Floods of Dazzling Sunshine in
Civitanova Marche is one of the modern ports aka beach towns on the Adriatic coast, but thanks to a classic Italian feminist I managed to get the feel of the city.
The first time we visited Civitanova Marche in the Macerata province we were on the lookout for a few days relaxation by the sea. Civitanova Marche is known for its long stretches of wide sandy beaches just south of town, but for some reason we ended up on the northern fringe, having to walk along a dried out river bed to pass beneath the main road and the railway lines running 20 metres from the seashore to reach a narrow stretch of pebbles. Let’s just say we didn’t stay long.
The next time we stayed in the centre of Civitanova Marche and experienced the busy Saturday morning market in front of the town hall on Piazza XX Settembre. Apart from that and a surprisingly warm kiss and hug from the lady at the hotel, I don’t remember much about the stay, but we left with positive feelings and the intention to come back.
The coastal part of Civitanova Marche is a fairly new, nondescript town with a few Liberty styled villas from the late 19th century, when the upper classes started to build summerhouses by the sea. Around the same time, Civitanova Marche became a stop on the railway from Ancona to Pescara. Fishermen, who had previously lived behind old city walls in Civitanova Alta 6 km inland, decided that the age of piracy was over and that it would be safe to settle nearer to their place of work. And a few industries sprang up in the area.
One of these industries was a bottle factory managed by an engineer from Turin, who had been relocated to Civitanova Marche with his family in 1887. And it was from the memories of his eldest daughter, Sibilla Aleramo, who became one of Italy’s first feminists, I gained an understanding of Civitanova Marche.
Her first impressions were ecstatic:
“Sun, sun! What floods of dazzling sunshine! Everything seemed to sparkle in this land to which I had come. The sea was a broad expanse of silver, the sky an infinite smile resting upon my head, an infinite blue caress to one to whom the full beauty of the world was now revealed for the first time. What were the green fields of Brianza or of Piedmont? The northern valleys, or even the Alps, of which I had had glimpses in my early childhood, or lovely lakes, or beautiful gardens compared with a country so suffused in light, with those limitless spaces which stretched away above and before me, with that deep and ample inhalation of the air and of the sea? My lungs drank in with avidity all that free air, that salty breath. I would race up and down in the sun on the shore and face the waves as they curled on the sand. It seemed to me at each instant as though I were about to be transformed into one of those great white birds which I could see skimming along the surface of the water and vanishing on the horizon. Was I not like them?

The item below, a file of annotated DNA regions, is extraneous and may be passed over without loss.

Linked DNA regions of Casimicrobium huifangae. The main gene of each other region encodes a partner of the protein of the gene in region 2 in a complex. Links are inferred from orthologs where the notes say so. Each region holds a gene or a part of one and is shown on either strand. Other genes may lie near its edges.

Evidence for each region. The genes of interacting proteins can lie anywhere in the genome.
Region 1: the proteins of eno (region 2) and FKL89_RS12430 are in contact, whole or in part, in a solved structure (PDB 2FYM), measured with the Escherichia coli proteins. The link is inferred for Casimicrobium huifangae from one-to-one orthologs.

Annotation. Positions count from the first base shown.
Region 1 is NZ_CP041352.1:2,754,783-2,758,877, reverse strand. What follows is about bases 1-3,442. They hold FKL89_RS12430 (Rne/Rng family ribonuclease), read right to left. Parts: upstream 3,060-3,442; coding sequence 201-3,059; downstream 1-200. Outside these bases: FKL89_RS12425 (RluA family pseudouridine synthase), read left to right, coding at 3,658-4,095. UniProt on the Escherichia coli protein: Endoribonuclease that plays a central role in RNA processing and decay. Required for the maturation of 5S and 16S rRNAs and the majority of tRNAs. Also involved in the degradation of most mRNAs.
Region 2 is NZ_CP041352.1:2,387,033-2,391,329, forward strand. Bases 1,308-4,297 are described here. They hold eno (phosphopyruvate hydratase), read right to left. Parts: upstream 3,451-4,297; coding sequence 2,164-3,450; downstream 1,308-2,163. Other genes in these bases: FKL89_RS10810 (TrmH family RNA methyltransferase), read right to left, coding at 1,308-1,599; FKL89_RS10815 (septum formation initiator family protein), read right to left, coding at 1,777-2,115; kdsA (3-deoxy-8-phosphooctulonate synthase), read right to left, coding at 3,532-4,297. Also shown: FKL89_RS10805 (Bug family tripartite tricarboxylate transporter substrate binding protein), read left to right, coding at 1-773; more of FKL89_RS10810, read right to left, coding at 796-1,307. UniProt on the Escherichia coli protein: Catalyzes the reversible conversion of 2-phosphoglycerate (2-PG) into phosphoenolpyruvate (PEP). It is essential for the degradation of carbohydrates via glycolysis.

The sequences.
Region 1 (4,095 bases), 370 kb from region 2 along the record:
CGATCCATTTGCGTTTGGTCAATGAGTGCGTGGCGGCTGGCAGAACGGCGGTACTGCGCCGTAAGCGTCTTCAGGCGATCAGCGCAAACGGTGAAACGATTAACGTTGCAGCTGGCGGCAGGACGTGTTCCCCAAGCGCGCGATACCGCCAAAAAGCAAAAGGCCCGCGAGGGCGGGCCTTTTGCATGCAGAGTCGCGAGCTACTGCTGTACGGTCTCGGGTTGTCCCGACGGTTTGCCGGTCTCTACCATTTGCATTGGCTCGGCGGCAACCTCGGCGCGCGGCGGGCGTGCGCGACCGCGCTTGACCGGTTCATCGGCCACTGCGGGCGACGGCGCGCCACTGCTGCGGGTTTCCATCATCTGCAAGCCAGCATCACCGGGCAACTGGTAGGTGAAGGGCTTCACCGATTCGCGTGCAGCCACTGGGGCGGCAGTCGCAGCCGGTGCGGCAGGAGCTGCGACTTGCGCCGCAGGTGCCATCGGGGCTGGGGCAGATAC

Oh, the perfect happiness of that summer! Oh, my beautiful, wild youth!”
Rags to Riches
She gradually became aware of the other, less privileged side of life in Civitanova Marche. According to Aleramo, the upper class women were ignorant, lazy and superstitious, while the poorer classes worked hard on and from the sea and lived in “wretched hovels, which stood huddled together some hundred yards or so from the shore.”
During our latest visit to Civitanova Marche, we explored the port where fishing boats had been replaced by yachts and the area that used to be called Shanghai, where all the streets have maritime names like Via Conchiglia, Via Nave, Via Rete and Via Vela. Today the narrow streets have been refurbished and filled with art galleries, craft shops and shops selling antiquities. It’s hard to imagine that one hundred years ago these tiny, humid houses, were inhabited by large families, who had a home with one room and a kitchen, no water supplies and toilets that were a hole in a sewer by the main door. It must have been very unhygienic and led to constant epidemics like the outbreak of typhus that cost hundreds of lives in 1899.
One of Italy’s First Feminists
Not that life for the young Sibilla Aleramo in one of the stately houses on Piazza XX Settembre was much better. She couldn’t continue her education as there were no school for girls over the elementary level. Her mother never settled in Civitanova Marche and tried to kill herself by falling off a balcony, and the girl was raped at the age of 15 and later persuaded to marry the rapist. She managed to leave her brutal husband and escape to Rome, where her memories of women’s life in rural Italy at the turn of the previous century were written and published.
In this way she has contributed to improve the legal and social rights for women. Civitanova Marche has developed from a poverty stricken area to relative affluence with a lifestyle similar to what you’d expect to find in the cities up North. But Civitanova Marche still has floods of dazzling sunshine!